This brings me to the positive factors in the situation. The hon. Member for Belfast, West (Mr. Fitt) declared, both over the weekend, if he is correctly reported, and, if I understood him correctly, today, a certain element of despair about what had happened. I think that it is very easy to despair in thinking about the situation. I want to tell him why I do not despair, although I admit that the situation is resting on somewhat rickety foundations.

To begin with—and I know that the Home Secretary will forgive me for saying this—I attach a great deal of importance to a measure of agreement between the two major parties in this House. I know that it is difficult for hon. Members opposite to believe that I have no particularly bad conscience in this matter. I have not. But I am sincerely apprehensive of what would happen if the Home Secretary and I allowed ourselves to fall out over this business. I think that the consequences in Northern Ireland might be quite serious, and I would like to thank the right hon. Gentleman very much for the kindness he has shown me in the past over this matter.

At the same time, I would like to say something else. I think that the whole House understands the rather hilarious atmosphere of Prime Ministers' Questions and Answers. Prime Ministers being chivvied have every right to make a sharp riposte, but I ask the Home Secretary to convey delicately to the right hon. Gentleman the Prime Minister that excessive references to the shortcomings of the party of which I am a member and, indeed, to the Unionist Party, some of whose members are friends of mine, do make it more difficult for me to maintain this atmosphere, which I am anxious to do.

The second thing I see which is positive about the situation concerns the Dublin Government. I do not think that we can altogether forget the Dublin Government in this situation. One has to be very delicate about how one talks about them. It is almost impossible to talk about anybody in Ireland without annoying them. But, if I may say so, after a somewhat shaky start, which I do not hold against him because, as a professional politician, I understand his difficulties, we owe a great deal to Mr. Jack Lynch. His latest speeches were intended to be helpful and have succeeded in reducing the bad feeling which would otherwise have existed. To put the thing in the converse way, which is perhaps the less offensive way, in my opinion it would be easy indeed for an unwise Minister in Dublin to cause innocent lives to be lost in Londonderry or Belfast, and the second of the factors in the situation which has caused me not to despair is the fact that we owe this gratitude to some of the Ministers in Dublin, who have their own constituency problems, as we do ours.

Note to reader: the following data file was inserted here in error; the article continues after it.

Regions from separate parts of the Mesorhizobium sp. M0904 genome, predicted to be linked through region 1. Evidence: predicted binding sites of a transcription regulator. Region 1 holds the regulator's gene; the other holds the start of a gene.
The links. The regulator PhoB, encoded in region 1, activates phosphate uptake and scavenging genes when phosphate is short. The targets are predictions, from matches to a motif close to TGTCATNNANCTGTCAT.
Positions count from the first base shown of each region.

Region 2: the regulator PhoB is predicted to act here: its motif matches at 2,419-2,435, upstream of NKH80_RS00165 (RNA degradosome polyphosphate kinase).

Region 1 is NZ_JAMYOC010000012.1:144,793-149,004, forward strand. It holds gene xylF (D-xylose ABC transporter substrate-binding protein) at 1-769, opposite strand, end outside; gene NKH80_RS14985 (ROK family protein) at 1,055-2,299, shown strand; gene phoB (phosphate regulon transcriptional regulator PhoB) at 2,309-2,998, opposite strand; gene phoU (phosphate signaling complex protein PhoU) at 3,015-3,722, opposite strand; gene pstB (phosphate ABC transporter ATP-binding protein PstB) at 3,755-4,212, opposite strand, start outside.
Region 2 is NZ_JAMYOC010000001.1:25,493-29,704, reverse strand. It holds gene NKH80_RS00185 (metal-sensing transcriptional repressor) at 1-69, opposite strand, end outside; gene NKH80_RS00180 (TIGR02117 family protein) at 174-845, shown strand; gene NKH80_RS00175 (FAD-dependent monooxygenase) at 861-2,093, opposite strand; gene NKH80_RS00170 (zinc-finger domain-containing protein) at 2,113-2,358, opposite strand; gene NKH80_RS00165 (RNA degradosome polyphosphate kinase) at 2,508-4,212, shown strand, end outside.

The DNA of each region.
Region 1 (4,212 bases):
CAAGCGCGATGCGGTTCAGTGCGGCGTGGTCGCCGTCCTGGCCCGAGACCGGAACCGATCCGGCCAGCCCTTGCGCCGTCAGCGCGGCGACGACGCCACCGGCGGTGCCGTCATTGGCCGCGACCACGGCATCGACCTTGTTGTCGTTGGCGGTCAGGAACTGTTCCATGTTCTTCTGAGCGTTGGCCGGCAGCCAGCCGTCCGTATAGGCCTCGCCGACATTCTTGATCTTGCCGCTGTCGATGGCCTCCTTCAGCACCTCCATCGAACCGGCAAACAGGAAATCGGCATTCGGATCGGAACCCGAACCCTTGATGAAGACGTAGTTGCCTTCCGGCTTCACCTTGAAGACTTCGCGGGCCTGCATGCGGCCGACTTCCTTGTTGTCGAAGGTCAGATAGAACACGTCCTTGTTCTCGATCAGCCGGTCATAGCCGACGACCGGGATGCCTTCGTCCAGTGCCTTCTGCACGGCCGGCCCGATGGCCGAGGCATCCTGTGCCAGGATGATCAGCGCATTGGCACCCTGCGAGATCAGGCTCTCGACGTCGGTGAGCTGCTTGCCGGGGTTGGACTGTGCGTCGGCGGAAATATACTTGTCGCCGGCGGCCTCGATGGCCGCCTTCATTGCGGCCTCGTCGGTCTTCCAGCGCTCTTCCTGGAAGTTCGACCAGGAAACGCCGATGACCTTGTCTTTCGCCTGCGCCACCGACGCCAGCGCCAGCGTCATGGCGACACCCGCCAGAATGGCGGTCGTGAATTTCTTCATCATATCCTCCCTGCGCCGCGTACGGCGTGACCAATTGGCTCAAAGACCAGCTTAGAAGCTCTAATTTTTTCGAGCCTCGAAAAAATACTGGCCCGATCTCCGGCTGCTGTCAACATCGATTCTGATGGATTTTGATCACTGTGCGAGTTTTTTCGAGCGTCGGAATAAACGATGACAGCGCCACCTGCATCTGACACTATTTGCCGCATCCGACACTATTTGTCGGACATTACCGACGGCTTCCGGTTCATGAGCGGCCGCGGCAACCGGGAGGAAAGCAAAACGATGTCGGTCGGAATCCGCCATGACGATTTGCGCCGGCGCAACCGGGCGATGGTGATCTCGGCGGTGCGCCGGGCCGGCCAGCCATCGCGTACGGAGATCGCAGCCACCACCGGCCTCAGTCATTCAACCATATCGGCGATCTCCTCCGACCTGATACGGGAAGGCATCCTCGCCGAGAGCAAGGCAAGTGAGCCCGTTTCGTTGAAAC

I fear that all my caresses this evening are going to be treated as the kiss of death, but the other thing I want to say is about my friends at Stormont. The third thing which leads me not to despair about the present situation is that, with a great deal of personal courage, and under a hail of abuse and some efforts at intimidation, the reforming wing of the Unionist Party is still in power in Stormont. I sincerely believe that, whatever may be thought about the Unionist Party in Northern Ireland, if one removed it altogether or broke it up irreparably at this moment there would be nothing left upon which one could build any kind of even temporary stability. I believe this is also the view of the Government. It is certainly my belief.

Some people hanker after direct rule from Westminster. I was not even quite sure that my right hon. Friend did not mean that as the implication of what he was saying. One cannot govern another people—and in a sense, all British as they may feel themselves, every Ulsterman is not an Englishman—by means of the Civil Service alone, courts of justice alone, troops and police alone. There must be some kind of Parliamentary institution and an Executive which is responsible to it.

This House owes a great debt of gratitude not only to Lord O'Neill, whose political disappearance from the scene I regret, but also to the present Prime Minister of Northern Ireland and his friends, for continuing to bear the burden of responsibility as they do from day to day.

These three factors lead me to be very far from the despair which the hon. Gentleman expressed, both over the weekend and in the House this afternoon.

This brings me to the very capable speech of the hon. Lady for Mid-Ulster. Before I proceed to say anything about it, let me say something, I hope not wholly disagreeable, about her. It fell to me to welcome her on the occasion of her Maiden Speech. I said then, and I say now, that one of the things which impress me most about her is her immense personal courage. Courage is a quality which I very greatly admire. To come here after her recent operation was no small physical and moral effort. Although personally I think she may have been, in her own interest, unwise to do so, I can only respect her the more for running that particular risk.

I want to say two other things, which I hope she will not find condescending, about her personally. In the first place I think, if she stays the course, she will be a very formidable Parliamentarian. She will not expect me to say that I agree with many of her views or approve of most of her tactics, but if she will stay the course in Parliament and become—as she said she would not—a member of "this bloody club", as she put it, I think she has a considerable political future.